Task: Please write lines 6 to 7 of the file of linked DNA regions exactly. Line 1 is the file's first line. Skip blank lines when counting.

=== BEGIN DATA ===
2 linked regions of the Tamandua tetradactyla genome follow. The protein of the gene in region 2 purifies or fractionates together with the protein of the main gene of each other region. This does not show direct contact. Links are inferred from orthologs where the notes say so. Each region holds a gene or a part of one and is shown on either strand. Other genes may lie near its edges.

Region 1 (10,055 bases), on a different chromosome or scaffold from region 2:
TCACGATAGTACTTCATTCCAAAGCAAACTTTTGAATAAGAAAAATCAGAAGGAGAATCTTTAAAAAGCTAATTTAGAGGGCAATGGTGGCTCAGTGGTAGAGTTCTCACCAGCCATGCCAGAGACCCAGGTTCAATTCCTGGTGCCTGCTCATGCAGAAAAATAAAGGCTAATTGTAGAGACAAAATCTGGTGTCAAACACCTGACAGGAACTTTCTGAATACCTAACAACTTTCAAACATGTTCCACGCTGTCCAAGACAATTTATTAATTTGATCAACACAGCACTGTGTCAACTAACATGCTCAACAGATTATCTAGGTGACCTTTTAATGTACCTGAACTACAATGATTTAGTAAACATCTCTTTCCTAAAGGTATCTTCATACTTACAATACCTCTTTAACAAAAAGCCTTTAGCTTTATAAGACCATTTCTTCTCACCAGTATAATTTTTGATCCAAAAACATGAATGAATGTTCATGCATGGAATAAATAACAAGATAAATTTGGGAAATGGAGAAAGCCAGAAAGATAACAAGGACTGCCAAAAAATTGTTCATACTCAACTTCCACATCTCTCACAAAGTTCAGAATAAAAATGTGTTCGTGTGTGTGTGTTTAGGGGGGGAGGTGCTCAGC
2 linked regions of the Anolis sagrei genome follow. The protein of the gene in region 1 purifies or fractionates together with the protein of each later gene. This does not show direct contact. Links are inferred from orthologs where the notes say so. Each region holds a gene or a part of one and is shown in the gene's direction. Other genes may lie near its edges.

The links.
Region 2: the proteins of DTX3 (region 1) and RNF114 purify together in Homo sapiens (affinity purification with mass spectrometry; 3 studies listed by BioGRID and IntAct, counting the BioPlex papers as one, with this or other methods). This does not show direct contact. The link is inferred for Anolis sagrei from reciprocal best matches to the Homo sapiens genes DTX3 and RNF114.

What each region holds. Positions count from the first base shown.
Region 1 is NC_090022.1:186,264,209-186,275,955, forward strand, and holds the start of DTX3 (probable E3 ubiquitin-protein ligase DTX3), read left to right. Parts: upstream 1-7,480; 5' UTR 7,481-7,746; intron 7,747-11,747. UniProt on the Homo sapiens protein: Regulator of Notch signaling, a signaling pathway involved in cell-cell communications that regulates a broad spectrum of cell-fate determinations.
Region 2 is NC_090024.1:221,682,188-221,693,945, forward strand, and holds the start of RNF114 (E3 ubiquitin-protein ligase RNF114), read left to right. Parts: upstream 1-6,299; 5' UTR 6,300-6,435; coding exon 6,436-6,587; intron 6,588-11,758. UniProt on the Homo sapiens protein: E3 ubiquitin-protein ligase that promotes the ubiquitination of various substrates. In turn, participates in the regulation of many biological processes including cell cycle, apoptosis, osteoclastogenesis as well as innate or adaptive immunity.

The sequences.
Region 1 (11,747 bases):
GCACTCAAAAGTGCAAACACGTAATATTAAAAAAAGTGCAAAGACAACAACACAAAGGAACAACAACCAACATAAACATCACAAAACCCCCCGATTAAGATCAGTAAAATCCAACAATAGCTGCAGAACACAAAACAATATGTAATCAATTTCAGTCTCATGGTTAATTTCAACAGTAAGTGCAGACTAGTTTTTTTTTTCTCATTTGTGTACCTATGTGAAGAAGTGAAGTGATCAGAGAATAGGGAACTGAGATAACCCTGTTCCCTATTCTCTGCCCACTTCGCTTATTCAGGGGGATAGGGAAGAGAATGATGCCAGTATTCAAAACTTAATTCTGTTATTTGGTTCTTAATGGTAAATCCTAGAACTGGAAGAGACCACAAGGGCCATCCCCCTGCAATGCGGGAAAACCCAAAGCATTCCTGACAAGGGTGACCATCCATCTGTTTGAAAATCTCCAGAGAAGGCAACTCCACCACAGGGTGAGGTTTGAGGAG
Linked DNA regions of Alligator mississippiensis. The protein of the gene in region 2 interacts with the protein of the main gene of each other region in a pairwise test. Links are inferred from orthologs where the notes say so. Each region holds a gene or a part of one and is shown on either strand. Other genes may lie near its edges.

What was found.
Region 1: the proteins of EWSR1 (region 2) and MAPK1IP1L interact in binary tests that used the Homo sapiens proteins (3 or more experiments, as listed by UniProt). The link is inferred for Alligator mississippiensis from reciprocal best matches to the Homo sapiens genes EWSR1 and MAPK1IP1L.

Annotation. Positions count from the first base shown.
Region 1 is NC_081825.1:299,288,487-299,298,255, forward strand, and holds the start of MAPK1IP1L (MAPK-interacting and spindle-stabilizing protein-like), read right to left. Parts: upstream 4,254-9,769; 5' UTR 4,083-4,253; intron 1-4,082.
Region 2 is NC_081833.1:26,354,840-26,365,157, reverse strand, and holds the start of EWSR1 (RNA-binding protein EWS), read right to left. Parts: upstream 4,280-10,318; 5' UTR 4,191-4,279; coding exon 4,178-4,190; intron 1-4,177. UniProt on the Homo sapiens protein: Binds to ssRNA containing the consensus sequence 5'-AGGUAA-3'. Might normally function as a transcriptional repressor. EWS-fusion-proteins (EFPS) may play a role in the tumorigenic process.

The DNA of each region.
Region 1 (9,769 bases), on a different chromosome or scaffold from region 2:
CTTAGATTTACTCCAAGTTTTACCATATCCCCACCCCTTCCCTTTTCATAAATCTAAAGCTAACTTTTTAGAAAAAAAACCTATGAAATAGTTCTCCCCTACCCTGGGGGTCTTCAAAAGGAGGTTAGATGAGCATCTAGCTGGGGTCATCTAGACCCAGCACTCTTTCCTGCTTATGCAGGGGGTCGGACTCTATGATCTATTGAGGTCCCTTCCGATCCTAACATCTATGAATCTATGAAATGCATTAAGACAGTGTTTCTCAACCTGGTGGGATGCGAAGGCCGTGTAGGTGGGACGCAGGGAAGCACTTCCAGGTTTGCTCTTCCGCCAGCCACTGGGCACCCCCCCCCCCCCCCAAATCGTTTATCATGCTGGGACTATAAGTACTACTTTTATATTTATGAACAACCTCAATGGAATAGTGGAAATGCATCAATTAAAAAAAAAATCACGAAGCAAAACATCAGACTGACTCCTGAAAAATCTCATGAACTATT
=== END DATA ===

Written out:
Region 2: the proteins of DTX3 (region 1) and RNF114 purify together in Homo sapiens (affinity purification with mass spectrometry; 3 studies listed by BioGRID and IntAct, counting the BioPlex papers as one, with this or other methods). This does not show direct contact. The link is inferred for Anolis sagrei from reciprocal best matches to the Homo sapiens genes DTX3 and RNF114.

What each region holds. Positions count from the first base shown.